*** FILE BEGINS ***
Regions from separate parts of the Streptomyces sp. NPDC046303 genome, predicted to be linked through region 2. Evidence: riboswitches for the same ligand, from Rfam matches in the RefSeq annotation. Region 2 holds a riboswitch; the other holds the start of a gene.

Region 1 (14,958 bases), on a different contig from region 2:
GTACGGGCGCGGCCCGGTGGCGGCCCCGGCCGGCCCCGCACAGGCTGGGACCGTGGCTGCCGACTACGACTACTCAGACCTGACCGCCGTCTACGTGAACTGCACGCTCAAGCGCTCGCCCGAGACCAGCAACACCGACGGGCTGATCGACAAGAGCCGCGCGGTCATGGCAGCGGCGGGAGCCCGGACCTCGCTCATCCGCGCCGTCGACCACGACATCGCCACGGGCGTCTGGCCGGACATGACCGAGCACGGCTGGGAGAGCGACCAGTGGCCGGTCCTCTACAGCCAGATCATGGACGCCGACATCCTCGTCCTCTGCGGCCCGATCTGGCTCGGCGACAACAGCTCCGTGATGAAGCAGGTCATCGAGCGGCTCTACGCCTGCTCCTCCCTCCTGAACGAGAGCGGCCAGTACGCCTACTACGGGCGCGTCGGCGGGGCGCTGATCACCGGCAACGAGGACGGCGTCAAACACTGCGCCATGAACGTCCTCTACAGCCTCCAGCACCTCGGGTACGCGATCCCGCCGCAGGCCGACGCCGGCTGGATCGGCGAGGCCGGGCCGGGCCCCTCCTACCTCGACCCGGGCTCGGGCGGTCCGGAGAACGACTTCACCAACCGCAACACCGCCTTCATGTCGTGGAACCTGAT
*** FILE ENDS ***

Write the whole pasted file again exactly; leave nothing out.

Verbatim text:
Regions from separate parts of the Streptomyces sp. NPDC046303 genome, predicted to be linked through region 2. Evidence: riboswitches for the same ligand, from Rfam matches in the RefSeq annotation. Region 2 holds a riboswitch; the other holds the start of a gene.

Region 1 (14,958 bases), on a different contig from region 2:
GTACGGGCGCGGCCCGGTGGCGGCCCCGGCCGGCCCCGCACAGGCTGGGACCGTGGCTGCCGACTACGACTACTCAGACCTGACCGCCGTCTACGTGAACTGCACGCTCAAGCGCTCGCCCGAGACCAGCAACACCGACGGGCTGATCGACAAGAGCCGCGCGGTCATGGCAGCGGCGGGAGCCCGGACCTCGCTCATCCGCGCCGTCGACCACGACATCGCCACGGGCGTCTGGCCGGACATGACCGAGCACGGCTGGGAGAGCGACCAGTGGCCGGTCCTCTACAGCCAGATCATGGACGCCGACATCCTCGTCCTCTGCGGCCCGATCTGGCTCGGCGACAACAGCTCCGTGATGAAGCAGGTCATCGAGCGGCTCTACGCCTGCTCCTCCCTCCTGAACGAGAGCGGCCAGTACGCCTACTACGGGCGCGTCGGCGGGGCGCTGATCACCGGCAACGAGGACGGCGTCAAACACTGCGCCATGAACGTCCTCTACAGCCTCCAGCACCTCGGGTACGCGATCCCGCCGCAGGCCGACGCCGGCTGGATCGGCGAGGCCGGGCCGGGCCCCTCCTACCTCGACCCGGGCTCGGGCGGTCCGGAGAACGACTTCACCAACCGCAACACCGCCTTCATGTCGTGGAACCTGAT